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Chicago Board of Education officials, lawyers tell union 'None of your business' when CTU leaders propose finding budget waste to offset firing of teachers and increase in high school class sizes

Representatives of the Chicago Board of Education and the Board's outside labor relations counsel, attorney James Franczek, basically told Chicago Teachers Union representatives to "buzz off" when union leaders offered to find waste and fraud in the massive (roughly $7 billion) annual budget. In a heated exchange during the first day of discussions between the new leadership of the 30,000-member teachers union and the Board on July 23, 2010, the city's position became clear. Teachers and other citizens who question the Board of Education's spending priorities or identify savings that can save teachers' jobs are being told "None of your business."

Above, Chicago Teachers Union officers (including President Karen Lewis, in grey suit with red top near the left) and members of the team that will be monitoring talks with CPS officials on behalf of the union's 30,000 members held the union contract aloft on July 23, 2010 before leaving the Merchandise Mart to go to meet with Board of Education attorneys and officials, who are demanding that the union accept increased class sizes and staff cuts or give up the four percent raises guaranteed by contract for the 2010-2011 and 2011 - 2012 school years. Despite an offer by Lewis to cooperate with the Board in finding waste in the Board's $7 billion budget, CPS demanded that the cuts be made or the raises given up, making the contract's integrity the center of the confrontation that Lewis made clear she wanted to avoid. Substance photo by George N. Schmidt.According to information published on the union's website (www.ctunet.com) on the morning of July 24, 2010, the day after the unprecedented meeting, the union reported the following:

Board refuses to change direction on staff cuts, even if CTU finds waste (7-24-2010)

Yesterday's budget talks between the Board of Education and the CTU leadership with the 34-member rank-and-file negotiating team left many questions unanswered. However, the Board made one thing clear: no matter how much waste the CTU finds in the CPS budget, they don't want to hear about it. They are too invested in keeping the status quo with their non-classroom spending habits that they are willing to raise class sizes and cut off services for our students.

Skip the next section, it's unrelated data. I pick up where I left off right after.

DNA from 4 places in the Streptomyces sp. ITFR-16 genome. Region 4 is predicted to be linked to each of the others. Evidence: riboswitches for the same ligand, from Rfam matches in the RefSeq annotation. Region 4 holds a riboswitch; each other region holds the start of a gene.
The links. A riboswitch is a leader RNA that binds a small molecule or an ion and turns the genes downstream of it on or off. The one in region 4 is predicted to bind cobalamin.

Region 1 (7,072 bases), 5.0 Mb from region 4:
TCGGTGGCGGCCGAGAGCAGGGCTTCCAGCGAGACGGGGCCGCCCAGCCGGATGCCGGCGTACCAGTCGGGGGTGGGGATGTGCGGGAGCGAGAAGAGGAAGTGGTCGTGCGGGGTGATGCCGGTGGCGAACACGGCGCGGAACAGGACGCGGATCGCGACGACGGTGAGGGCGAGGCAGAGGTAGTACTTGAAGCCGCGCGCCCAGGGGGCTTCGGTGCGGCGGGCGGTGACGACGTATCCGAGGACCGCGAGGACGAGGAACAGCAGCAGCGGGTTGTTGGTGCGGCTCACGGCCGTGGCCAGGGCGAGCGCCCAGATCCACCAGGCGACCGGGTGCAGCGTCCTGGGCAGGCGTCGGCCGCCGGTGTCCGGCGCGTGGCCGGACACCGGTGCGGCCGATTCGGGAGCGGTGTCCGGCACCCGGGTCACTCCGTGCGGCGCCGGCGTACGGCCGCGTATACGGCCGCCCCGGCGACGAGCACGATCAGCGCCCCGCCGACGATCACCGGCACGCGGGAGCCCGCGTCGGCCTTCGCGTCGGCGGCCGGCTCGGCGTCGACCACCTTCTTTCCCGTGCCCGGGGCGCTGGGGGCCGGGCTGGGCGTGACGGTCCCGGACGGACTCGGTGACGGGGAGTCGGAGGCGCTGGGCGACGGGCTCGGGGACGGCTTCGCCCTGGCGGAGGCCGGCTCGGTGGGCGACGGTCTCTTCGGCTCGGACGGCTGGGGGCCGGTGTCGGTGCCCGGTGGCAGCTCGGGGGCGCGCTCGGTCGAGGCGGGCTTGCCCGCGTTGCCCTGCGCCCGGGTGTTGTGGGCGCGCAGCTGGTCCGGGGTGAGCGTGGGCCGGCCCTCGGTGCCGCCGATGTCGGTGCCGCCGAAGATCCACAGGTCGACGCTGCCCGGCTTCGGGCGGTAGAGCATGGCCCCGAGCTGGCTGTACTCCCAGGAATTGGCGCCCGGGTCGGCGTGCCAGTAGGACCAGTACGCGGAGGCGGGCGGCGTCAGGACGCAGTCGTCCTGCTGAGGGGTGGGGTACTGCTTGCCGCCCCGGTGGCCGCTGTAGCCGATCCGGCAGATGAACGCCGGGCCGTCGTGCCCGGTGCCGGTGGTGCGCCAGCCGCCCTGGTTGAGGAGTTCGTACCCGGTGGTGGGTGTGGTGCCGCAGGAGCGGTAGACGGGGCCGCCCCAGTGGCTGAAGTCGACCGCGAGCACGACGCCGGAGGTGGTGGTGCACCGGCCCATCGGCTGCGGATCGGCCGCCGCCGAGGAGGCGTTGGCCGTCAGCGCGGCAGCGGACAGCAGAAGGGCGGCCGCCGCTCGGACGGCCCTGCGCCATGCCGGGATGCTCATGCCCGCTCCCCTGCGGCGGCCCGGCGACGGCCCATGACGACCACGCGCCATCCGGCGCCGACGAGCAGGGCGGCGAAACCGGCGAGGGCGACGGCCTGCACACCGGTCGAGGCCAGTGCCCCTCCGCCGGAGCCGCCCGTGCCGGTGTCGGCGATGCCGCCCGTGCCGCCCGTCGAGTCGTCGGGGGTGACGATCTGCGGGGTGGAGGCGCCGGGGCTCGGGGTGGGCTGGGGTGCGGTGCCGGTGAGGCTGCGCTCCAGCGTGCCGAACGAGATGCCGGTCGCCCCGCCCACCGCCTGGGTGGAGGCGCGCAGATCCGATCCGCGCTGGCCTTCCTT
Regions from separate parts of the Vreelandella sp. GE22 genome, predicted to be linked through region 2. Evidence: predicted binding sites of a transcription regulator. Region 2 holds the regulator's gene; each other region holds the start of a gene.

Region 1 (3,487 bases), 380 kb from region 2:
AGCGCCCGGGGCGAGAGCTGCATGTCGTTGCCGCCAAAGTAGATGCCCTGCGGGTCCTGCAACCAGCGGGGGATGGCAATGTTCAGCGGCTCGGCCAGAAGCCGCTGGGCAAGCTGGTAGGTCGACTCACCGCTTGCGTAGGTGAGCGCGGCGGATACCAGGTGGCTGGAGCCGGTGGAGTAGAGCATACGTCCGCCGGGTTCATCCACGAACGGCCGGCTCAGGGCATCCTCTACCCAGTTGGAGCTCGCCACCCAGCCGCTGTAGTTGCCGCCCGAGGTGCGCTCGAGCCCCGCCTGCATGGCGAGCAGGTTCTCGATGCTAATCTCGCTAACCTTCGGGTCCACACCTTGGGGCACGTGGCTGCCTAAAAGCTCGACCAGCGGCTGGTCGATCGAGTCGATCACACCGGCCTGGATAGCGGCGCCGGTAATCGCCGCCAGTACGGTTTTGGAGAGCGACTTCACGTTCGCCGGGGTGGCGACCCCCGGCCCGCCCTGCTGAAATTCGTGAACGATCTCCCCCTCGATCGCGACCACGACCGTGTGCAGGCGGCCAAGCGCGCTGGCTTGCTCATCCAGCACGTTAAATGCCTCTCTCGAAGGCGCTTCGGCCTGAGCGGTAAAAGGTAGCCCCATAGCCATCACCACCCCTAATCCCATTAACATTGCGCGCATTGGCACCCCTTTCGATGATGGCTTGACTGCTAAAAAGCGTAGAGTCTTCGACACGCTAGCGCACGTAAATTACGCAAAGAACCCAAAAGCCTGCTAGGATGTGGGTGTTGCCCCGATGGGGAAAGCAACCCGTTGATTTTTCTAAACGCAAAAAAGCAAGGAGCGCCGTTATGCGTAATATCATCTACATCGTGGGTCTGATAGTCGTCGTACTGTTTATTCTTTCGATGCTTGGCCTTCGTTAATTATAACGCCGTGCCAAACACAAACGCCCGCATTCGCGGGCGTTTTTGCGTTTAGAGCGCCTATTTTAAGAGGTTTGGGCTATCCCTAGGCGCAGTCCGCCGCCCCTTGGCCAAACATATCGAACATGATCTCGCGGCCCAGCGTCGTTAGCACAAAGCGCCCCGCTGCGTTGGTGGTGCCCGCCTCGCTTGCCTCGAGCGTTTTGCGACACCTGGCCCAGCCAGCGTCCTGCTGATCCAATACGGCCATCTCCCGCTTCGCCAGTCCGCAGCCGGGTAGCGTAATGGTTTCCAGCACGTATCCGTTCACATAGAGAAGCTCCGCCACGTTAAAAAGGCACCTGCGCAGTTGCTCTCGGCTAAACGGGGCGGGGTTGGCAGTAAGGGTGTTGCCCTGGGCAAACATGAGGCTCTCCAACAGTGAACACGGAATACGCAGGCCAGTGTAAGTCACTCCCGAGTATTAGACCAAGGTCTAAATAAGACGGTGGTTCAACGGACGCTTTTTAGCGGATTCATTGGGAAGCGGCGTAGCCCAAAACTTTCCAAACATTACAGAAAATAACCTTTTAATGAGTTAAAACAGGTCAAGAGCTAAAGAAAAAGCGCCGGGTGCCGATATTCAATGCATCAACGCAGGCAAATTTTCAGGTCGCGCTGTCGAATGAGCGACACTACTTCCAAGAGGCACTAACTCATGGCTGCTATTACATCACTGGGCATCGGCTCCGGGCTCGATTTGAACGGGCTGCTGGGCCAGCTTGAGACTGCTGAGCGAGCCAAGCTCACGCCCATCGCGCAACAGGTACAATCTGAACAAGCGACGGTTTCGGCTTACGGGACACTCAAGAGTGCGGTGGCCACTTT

The Board's lawyers claimed that jobs can be saved if CTU members agreed to "contract modidifications"-concessions by another name. However, they refused to guarantee that those "modifications" would stave off staff cuts.

The Board's lawyer, James Franczek, asserted:

1. Deficit discussions should be separate from contract concession talk.

2. Nothing but contract concessions can save jobs, even if the CTU finds enough wasteful spending to plug the deficit.

3. CPS will not agree to protect staffing levels, even if CTU agrees to all concessions.

Prior to the meeting, the CTU held a press conference where reporters asked President Lewis about possible concessions. She told them that she refused to use the "c-word." The CTU maintains that negotiating should be done face-to-face, and not in the media. Yesterday, the CTU forced the Board to meet face-to-face with forty rank-and-file members, exposing their malfeasance.

Although the next meeting has not been scheduled, this discussion is far from over.

The CTU Officers would like to thank the members of the negotiating team who made this possible.

Beverly Allebach

Lois Ashford

Mike Baldwin

Finola Burrell

Carol Caref

Jim Cavallero

Lisa Dimberg

Suzanne Dunne

Mary Edmonds

Bernie Eschoo

Maureen Forte

Sheila Frazier

Noreen Gutekanst

Susan Hickey

Gloria Higgins

Rivanna Jihan

Jose Jiminez

Jen Johnson

Lois Jones

Joe Mcdermott

Adria Mitchell

Cielo Munoz

Gina O'connor

Al Ramirez

Jay Rehak

Francie Reizen

Annette Rizzo

John Silva

Eric Skalinder

Betty Smith

Pam Touras

Keith Vandermeulen

Arlene Williams

Crystal Williams

The members of the group accompanying the CTU leadershiip to the meeting have been trained in how to participate in such meetings and will be on call for future meetings of the sort that took place on July 23, 2010.

The Chicago Public Schools Office of Communications made no mention of the unprecedented meeting on July 23 or July 24.

Neither the Chicago Sun-Times nor the Chicago Tribune covered the event, although CTU officials informed both daily newspapers of the event and its importance. Prior to the event, the Chicago Sun-Times had published both news and editorials basically accepting the claims by CPS officials that the so-called "deficit" is as large as Ron Huberman claims and the Board's attorney's line that CTU must make concessions in the final two years of the current contract if teaching jobs are to be saved and class size increases avoided. 

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Comments:

July 24, 2010 at 2:39 PM

By: Margaret Wilson

Deficit

How can CPS expect the Union/teachers to agree to concessions or to participate in any meaningful discussion when they won't say that it will make any difference in job loss and class size. That seems totally unreasonable on the part of CPS. Both sides needs to be honest and reasonable and right now it appears only the Union is talking in good faith.

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